Mac and Cheese with Tomatoes

1 lb. penne pasta
1-28 oz. whole peeled tomatoes
½-1 lb. of mild cheddar, diced
½-1 lb. of sharp cheddar, diced
·      You want somewhere between a pound and a pound and a half of cheese total.  I think a pound and a quarter is perfect, but it’s a personal preference.
·      Place the cheese in the freezer for 10 minutes for easy chopping.
Kosher salt and fresh ground pepper

·      Placed a large pot of water on the stove over high heat.  When boiling, add a tablespoon of salted water and the pasta.  Cook the pasta, but drain the pasta 2-3 minutes before it is fully cooked (about 8-9 minutes).
·      Place the tomatoes with juice in a large bowl.  Break apart tomatoes with your hands or a wooden spoon.
·      Add diced cheese, pasta, and salt and pepper to taste.
·      Add pasta mixture to a 9-inch by 13-inch baking dish.  (A sprintz of cooking spray will make the pan easier to clean.)
·      Cover the pasta mixture and allow to sit in the refrigerator for at least 4 hours (or as long as overnight).
·      Bake at 350 degrees for 40-50 minutes, or until hot, bubbly, and browned on top. 

Tuesday, December 22, 2009

Pasta Puttanesca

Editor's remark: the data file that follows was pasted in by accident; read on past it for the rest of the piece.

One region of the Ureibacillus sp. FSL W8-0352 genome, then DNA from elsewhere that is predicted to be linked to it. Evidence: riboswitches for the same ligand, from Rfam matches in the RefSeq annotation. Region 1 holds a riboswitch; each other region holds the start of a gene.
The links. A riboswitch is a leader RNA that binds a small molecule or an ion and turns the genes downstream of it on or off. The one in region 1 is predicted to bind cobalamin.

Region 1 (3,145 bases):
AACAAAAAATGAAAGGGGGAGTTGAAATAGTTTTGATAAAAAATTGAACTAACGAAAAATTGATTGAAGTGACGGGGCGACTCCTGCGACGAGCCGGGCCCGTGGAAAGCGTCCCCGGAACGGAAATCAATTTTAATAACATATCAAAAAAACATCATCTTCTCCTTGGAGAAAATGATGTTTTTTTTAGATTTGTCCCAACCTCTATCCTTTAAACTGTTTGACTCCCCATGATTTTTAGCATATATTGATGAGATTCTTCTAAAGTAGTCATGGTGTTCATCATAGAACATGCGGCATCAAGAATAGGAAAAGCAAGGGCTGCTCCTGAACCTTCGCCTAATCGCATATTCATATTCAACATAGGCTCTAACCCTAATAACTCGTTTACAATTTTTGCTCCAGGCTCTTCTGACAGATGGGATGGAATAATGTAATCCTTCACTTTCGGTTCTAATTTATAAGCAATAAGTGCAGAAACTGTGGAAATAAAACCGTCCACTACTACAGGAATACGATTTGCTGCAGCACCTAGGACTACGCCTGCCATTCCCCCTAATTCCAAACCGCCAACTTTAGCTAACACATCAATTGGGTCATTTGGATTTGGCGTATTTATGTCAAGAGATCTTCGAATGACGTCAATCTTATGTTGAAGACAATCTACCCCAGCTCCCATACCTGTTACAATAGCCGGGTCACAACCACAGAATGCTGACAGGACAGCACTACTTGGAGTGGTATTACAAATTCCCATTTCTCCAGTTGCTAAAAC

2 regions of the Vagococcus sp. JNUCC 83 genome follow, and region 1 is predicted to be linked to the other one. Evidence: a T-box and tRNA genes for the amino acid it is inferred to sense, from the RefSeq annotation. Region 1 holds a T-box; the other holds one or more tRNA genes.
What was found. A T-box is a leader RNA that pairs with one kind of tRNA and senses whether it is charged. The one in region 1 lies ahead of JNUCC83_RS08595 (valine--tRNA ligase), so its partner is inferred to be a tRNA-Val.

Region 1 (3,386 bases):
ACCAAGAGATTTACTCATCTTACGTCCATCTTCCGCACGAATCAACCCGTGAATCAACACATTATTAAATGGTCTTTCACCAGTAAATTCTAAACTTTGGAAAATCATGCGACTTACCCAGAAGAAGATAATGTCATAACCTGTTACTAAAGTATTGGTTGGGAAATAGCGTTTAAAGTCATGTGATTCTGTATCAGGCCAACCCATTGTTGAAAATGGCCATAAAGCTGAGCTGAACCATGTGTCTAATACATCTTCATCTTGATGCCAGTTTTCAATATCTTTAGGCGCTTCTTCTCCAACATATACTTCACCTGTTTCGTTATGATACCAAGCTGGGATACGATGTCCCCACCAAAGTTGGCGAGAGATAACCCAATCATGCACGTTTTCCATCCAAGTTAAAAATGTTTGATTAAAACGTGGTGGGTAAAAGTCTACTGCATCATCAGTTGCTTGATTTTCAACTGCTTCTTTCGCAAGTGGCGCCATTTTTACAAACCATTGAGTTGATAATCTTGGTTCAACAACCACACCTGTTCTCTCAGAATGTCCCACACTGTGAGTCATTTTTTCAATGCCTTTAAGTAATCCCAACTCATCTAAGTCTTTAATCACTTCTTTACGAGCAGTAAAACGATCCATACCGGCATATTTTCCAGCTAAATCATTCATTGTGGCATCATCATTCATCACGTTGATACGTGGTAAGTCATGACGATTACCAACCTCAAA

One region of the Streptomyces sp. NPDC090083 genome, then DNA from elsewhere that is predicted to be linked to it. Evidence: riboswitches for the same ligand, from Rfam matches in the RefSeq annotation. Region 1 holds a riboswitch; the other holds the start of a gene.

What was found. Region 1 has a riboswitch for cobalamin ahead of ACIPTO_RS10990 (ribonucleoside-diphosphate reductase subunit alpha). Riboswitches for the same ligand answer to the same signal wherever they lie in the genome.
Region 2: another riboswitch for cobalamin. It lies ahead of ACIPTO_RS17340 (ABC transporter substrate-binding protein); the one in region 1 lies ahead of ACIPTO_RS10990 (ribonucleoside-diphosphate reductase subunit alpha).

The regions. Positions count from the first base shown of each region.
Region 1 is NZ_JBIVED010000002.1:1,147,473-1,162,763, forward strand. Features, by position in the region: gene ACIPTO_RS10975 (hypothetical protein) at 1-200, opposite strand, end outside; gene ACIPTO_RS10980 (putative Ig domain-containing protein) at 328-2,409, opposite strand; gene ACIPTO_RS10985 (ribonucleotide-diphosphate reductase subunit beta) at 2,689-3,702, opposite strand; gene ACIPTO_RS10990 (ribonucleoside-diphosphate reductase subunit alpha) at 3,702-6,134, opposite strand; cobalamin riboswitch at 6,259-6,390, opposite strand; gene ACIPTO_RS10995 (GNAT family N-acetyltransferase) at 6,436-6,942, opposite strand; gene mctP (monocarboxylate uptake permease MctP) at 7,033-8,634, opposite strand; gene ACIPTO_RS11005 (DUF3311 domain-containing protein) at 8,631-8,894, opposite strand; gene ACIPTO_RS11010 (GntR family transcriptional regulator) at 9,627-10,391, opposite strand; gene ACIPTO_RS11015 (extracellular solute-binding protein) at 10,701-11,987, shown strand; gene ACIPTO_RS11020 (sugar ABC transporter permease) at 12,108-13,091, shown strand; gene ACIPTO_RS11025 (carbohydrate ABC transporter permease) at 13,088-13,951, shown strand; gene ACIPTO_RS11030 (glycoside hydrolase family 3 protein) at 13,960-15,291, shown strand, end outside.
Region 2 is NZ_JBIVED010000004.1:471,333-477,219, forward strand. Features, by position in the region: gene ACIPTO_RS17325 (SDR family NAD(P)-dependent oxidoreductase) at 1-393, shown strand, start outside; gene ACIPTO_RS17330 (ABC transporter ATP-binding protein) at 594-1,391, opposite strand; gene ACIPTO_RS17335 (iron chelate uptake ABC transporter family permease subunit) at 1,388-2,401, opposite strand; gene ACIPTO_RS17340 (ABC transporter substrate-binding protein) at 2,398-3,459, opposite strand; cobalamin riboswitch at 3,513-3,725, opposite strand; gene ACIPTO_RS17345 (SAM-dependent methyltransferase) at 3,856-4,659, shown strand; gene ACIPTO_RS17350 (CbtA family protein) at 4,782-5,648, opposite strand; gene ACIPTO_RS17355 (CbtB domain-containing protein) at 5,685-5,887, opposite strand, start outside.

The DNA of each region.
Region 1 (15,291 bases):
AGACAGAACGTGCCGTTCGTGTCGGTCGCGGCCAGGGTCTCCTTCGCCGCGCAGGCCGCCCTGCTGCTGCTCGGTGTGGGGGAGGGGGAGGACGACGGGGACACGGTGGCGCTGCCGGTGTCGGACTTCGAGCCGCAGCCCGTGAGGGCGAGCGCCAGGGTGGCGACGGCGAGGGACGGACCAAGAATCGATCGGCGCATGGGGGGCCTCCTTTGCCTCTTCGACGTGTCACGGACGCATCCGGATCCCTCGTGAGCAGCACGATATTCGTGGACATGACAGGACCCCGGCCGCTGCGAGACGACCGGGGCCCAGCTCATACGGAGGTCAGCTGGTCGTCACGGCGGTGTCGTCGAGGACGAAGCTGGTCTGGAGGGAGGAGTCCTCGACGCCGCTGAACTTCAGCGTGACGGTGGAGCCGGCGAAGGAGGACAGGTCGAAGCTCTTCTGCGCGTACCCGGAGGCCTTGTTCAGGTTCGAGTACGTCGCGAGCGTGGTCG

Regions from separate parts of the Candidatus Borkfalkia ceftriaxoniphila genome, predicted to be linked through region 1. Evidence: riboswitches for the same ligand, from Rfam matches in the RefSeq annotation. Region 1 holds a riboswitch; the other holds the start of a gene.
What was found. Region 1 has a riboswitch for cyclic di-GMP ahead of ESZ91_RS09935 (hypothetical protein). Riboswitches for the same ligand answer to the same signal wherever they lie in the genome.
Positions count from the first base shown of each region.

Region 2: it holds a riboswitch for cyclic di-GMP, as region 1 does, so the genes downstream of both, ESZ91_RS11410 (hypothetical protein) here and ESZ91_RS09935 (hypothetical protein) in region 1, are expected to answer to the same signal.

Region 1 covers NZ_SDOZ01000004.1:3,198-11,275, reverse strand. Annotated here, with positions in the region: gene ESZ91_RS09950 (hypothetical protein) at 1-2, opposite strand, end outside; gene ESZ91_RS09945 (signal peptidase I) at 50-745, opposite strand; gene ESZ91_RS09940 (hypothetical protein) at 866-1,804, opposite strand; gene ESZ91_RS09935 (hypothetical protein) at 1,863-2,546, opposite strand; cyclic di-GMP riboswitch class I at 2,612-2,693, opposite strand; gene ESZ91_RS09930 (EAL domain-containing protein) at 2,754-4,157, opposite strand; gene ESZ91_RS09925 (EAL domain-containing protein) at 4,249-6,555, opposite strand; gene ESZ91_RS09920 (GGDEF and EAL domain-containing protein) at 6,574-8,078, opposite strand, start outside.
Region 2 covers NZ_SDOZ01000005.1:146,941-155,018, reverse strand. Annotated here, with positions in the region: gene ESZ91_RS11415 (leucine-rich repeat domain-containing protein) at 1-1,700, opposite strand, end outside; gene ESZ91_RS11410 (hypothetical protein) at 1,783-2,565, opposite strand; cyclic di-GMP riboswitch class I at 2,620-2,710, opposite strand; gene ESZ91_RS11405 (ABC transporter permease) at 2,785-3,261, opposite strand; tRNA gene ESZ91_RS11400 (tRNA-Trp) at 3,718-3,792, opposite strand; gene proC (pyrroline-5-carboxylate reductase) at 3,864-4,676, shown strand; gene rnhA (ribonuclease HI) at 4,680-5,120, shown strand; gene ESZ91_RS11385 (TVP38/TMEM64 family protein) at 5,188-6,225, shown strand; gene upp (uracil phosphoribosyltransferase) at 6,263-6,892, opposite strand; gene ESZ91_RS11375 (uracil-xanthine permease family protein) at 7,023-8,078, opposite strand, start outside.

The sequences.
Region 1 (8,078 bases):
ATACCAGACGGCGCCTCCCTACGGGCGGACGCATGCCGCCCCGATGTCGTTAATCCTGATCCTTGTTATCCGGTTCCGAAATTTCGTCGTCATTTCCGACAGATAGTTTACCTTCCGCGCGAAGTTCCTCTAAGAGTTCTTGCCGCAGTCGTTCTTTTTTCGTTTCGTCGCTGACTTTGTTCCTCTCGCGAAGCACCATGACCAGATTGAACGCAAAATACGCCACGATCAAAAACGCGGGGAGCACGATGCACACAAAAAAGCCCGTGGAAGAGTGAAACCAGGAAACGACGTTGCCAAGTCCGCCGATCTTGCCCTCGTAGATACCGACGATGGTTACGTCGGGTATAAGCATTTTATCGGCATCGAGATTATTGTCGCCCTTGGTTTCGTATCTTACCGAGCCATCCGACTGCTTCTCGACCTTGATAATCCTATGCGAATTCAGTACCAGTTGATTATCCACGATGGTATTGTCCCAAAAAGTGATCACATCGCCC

I survived finals.  It was a little vicious, but I am alive and breathing, and feeling fairly successful.  Thus, I have no complaints, especially in light of the fact that I am now blessed with abundant free time.  The other night, I leisurely cooked pasta puttanesca, while listening to the Takeaway (my favorite news-radio program) in its entirety, rather than rushing through it like I usually do in the mornings.  All of this occurred after spending the day with friends, just hanging out, rather than suffocating in a group study room of the library.  Of course, it cannot last.  Reality will beckon for me in a few weeks and, I assure you, I will be ready for it, and most likely complaining of boredom by then. About a week later, I will lament my demanding schedule. The human spirit can be inconsolable, always desirous of whatever it lacks.  To be honest, I was plagued by a dash of anxiety, and a twinge of guilt prior to my puttanesca production.  After counting the minutes until my finals passed, I felt uncomfortable in my aimlessness, but the puttanesca brought me back.  Cooking is a rare, albeit temporary, cure for our lack of sustainable contentedness.  If anything can bring you back to the present moment, it’s something sizzling aggressively on your stove, or a big knife in your hand, that is unavoidably close to your fingertips.  Cooking is like a meditation that happens to result in something good to eat.